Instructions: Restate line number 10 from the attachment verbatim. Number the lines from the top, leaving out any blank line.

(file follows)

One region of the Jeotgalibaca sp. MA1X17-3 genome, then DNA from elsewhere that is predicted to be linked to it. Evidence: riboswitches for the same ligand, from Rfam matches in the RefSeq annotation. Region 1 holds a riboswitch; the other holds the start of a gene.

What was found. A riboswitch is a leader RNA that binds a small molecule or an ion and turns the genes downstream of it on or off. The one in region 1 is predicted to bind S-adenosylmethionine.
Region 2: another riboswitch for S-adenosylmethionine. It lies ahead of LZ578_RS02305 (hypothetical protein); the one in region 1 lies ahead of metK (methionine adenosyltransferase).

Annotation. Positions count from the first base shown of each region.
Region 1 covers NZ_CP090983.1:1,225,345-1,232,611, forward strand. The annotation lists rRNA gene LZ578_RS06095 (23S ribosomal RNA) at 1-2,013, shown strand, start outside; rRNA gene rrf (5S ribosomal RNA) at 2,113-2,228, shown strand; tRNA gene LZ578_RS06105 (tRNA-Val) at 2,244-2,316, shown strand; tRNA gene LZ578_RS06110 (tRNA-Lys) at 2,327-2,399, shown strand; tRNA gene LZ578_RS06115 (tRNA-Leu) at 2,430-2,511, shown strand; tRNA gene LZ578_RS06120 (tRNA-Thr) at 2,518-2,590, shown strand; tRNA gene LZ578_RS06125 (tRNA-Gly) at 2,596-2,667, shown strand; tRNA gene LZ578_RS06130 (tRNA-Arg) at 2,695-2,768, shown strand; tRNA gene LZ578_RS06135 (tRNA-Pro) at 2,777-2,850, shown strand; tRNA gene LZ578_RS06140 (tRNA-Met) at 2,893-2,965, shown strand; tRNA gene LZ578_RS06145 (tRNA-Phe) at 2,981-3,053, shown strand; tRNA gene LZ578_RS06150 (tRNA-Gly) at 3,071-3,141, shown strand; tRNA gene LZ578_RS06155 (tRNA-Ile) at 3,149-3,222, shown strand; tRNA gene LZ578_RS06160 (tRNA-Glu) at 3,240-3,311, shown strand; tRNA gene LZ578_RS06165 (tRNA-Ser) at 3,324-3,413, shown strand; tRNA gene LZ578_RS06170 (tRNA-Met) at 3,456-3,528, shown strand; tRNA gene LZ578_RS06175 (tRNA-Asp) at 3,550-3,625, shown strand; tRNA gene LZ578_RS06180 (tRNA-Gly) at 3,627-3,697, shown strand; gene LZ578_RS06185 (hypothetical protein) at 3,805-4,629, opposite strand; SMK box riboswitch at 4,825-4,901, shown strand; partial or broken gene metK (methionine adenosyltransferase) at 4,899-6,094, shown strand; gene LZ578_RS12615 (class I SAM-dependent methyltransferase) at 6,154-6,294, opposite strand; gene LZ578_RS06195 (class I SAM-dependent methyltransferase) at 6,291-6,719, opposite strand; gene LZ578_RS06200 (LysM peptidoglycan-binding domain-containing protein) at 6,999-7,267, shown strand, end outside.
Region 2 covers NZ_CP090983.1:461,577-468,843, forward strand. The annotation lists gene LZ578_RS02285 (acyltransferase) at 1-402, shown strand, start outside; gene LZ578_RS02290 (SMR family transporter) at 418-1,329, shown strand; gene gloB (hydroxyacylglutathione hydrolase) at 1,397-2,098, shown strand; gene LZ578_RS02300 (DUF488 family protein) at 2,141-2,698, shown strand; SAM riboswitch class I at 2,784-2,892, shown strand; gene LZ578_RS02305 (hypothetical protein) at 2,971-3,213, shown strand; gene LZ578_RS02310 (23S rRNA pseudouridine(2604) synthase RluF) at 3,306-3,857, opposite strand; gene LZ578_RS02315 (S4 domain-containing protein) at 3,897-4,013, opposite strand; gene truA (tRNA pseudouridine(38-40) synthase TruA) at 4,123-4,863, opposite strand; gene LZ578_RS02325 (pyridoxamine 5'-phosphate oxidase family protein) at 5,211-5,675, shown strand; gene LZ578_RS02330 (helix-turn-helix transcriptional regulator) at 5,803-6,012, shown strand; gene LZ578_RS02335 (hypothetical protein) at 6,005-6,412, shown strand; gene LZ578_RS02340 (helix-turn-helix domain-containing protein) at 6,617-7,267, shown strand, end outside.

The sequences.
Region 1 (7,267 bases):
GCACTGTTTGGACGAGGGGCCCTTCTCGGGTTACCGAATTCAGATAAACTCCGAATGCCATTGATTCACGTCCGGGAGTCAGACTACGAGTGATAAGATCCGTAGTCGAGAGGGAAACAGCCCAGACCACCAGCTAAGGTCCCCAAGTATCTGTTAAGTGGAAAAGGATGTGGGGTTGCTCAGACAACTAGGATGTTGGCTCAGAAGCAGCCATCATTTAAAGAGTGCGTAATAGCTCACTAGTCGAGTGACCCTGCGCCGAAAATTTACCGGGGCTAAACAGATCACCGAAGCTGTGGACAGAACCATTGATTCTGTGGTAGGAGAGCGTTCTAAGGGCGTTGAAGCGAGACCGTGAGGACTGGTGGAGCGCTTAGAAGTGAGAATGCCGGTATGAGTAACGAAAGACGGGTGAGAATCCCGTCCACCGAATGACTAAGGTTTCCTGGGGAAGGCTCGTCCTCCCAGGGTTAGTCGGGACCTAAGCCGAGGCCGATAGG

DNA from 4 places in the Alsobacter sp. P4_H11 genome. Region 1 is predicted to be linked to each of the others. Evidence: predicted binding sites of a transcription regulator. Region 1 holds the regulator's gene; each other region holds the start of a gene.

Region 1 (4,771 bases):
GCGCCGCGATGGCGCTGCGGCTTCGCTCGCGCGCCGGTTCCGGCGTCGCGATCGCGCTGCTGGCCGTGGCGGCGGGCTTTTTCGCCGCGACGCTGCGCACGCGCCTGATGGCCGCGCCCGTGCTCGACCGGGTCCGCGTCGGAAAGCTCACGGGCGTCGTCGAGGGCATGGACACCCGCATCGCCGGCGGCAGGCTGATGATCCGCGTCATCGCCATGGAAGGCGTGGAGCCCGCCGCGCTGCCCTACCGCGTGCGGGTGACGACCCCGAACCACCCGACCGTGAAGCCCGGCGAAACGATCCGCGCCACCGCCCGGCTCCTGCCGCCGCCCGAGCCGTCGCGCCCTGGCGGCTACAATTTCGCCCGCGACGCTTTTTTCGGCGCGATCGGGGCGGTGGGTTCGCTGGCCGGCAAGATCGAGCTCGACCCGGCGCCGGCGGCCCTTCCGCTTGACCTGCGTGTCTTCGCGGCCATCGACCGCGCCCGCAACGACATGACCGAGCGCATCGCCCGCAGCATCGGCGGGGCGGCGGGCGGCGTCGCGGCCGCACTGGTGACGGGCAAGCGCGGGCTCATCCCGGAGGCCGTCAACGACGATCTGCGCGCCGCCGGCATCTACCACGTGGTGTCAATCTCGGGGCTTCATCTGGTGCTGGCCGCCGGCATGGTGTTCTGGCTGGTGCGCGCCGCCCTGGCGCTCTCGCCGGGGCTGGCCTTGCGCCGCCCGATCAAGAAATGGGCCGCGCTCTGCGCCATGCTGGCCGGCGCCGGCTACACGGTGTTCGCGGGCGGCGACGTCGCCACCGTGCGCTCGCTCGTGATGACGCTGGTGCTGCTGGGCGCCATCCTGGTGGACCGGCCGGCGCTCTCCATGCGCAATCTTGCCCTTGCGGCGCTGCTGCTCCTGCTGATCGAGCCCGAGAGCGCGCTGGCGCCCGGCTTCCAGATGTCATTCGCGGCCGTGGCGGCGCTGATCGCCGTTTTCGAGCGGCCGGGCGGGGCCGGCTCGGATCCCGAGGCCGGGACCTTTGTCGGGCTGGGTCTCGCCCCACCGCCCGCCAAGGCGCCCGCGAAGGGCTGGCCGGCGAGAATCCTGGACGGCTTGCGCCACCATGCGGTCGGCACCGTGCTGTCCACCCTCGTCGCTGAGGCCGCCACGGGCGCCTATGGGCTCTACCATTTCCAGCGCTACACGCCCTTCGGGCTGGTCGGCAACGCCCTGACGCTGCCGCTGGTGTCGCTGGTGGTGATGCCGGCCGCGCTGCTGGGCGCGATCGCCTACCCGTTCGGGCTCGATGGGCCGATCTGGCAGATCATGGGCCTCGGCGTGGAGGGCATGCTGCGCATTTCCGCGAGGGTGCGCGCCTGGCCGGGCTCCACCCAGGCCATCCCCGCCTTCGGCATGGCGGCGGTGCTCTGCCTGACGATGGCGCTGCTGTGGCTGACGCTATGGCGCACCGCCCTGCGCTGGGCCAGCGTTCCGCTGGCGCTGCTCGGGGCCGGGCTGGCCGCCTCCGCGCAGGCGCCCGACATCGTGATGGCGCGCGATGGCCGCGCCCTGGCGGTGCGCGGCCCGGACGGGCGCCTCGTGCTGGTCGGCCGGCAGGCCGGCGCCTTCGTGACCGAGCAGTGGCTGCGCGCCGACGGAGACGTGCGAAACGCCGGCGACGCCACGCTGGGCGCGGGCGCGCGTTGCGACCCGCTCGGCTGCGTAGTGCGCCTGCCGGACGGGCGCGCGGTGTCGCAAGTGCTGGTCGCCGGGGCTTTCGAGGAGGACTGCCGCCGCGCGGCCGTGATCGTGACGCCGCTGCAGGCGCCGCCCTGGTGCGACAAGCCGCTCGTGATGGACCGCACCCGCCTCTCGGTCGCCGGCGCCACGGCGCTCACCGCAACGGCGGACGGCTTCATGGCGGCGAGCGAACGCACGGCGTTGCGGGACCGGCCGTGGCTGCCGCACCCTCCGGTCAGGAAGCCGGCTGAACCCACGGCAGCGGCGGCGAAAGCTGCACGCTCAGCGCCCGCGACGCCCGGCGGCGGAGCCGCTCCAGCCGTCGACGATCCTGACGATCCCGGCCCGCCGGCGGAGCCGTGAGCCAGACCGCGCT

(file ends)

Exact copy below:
DNA from 4 places in the Alsobacter sp. P4_H11 genome. Region 1 is predicted to be linked to each of the others. Evidence: predicted binding sites of a transcription regulator. Region 1 holds the regulator's gene; each other region holds the start of a gene.